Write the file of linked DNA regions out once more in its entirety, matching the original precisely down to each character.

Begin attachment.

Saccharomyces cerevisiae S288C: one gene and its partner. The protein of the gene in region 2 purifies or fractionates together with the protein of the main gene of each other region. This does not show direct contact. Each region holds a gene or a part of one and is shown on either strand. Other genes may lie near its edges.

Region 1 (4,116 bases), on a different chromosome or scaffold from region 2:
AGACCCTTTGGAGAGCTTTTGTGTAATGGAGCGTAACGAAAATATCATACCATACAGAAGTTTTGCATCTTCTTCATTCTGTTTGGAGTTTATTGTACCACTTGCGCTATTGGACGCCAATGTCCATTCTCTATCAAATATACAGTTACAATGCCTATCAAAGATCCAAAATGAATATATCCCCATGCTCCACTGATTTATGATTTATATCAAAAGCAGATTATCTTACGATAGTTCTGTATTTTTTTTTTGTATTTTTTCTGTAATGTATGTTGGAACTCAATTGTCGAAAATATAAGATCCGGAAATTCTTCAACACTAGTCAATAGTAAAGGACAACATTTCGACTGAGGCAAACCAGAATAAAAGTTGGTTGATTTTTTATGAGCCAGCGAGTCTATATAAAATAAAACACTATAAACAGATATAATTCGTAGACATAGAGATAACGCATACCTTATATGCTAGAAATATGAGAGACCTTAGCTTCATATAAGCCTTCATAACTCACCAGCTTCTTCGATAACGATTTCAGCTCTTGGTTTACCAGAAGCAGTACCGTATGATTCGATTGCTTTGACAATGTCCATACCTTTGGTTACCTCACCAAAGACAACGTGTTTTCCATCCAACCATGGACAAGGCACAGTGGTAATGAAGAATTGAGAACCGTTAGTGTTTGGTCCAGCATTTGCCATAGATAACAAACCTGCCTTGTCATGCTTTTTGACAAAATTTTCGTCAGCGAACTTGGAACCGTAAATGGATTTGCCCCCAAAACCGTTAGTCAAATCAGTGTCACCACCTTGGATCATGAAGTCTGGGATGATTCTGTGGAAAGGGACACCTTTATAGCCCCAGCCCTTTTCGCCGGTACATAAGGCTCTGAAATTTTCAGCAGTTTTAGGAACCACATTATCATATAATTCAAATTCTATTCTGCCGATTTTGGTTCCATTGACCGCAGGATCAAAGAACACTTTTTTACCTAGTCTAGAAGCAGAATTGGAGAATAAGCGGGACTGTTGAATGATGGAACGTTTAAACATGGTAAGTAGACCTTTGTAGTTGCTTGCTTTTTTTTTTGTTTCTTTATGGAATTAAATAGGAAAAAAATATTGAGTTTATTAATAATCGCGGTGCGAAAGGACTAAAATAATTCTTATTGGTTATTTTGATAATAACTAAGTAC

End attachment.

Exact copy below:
Saccharomyces cerevisiae S288C: one gene and its partner. The protein of the gene in region 2 purifies or fractionates together with the protein of the main gene of each other region. This does not show direct contact. Each region holds a gene or a part of one and is shown on either strand. Other genes may lie near its edges.

Region 1 (4,116 bases), on a different chromosome or scaffold from region 2:
AGACCCTTTGGAGAGCTTTTGTGTAATGGAGCGTAACGAAAATATCATACCATACAGAAGTTTTGCATCTTCTTCATTCTGTTTGGAGTTTATTGTACCACTTGCGCTATTGGACGCCAATGTCCATTCTCTATCAAATATACAGTTACAATGCCTATCAAAGATCCAAAATGAATATATCCCCATGCTCCACTGATTTATGATTTATATCAAAAGCAGATTATCTTACGATAGTTCTGTATTTTTTTTTTGTATTTTTTCTGTAATGTATGTTGGAACTCAATTGTCGAAAATATAAGATCCGGAAATTCTTCAACACTAGTCAATAGTAAAGGACAACATTTCGACTGAGGCAAACCAGAATAAAAGTTGGTTGATTTTTTATGAGCCAGCGAGTCTATATAAAATAAAACACTATAAACAGATATAATTCGTAGACATAGAGATAACGCATACCTTATATGCTAGAAATATGAGAGACCTTAGCTTCATATAAGCCTTCATAACTCACCAGCTTCTTCGATAACGATTTCAGCTCTTGGTTTACCAGAAGCAGTACCGTATGATTCGATTGCTTTGACAATGTCCATACCTTTGGTTACCTCACCAAAGACAACGTGTTTTCCATCCAACCATGGACAAGGCACAGTGGTAATGAAGAATTGAGAACCGTTAGTGTTTGGTCCAGCATTTGCCATAGATAACAAACCTGCCTTGTCATGCTTTTTGACAAAATTTTCGTCAGCGAACTTGGAACCGTAAATGGATTTGCCCCCAAAACCGTTAGTCAAATCAGTGTCACCACCTTGGATCATGAAGTCTGGGATGATTCTGTGGAAAGGGACACCTTTATAGCCCCAGCCCTTTTCGCCGGTACATAAGGCTCTGAAATTTTCAGCAGTTTTAGGAACCACATTATCATATAATTCAAATTCTATTCTGCCGATTTTGGTTCCATTGACCGCAGGATCAAAGAACACTTTTTTACCTAGTCTAGAAGCAGAATTGGAGAATAAGCGGGACTGTTGAATGATGGAACGTTTAAACATGGTAAGTAGACCTTTGTAGTTGCTTGCTTTTTTTTTTGTTTCTTTATGGAATTAAATAGGAAAAAAATATTGAGTTTATTAATAATCGCGGTGCGAAAGGACTAAAATAATTCTTATTGGTTATTTTGATAATAACTAAGTAC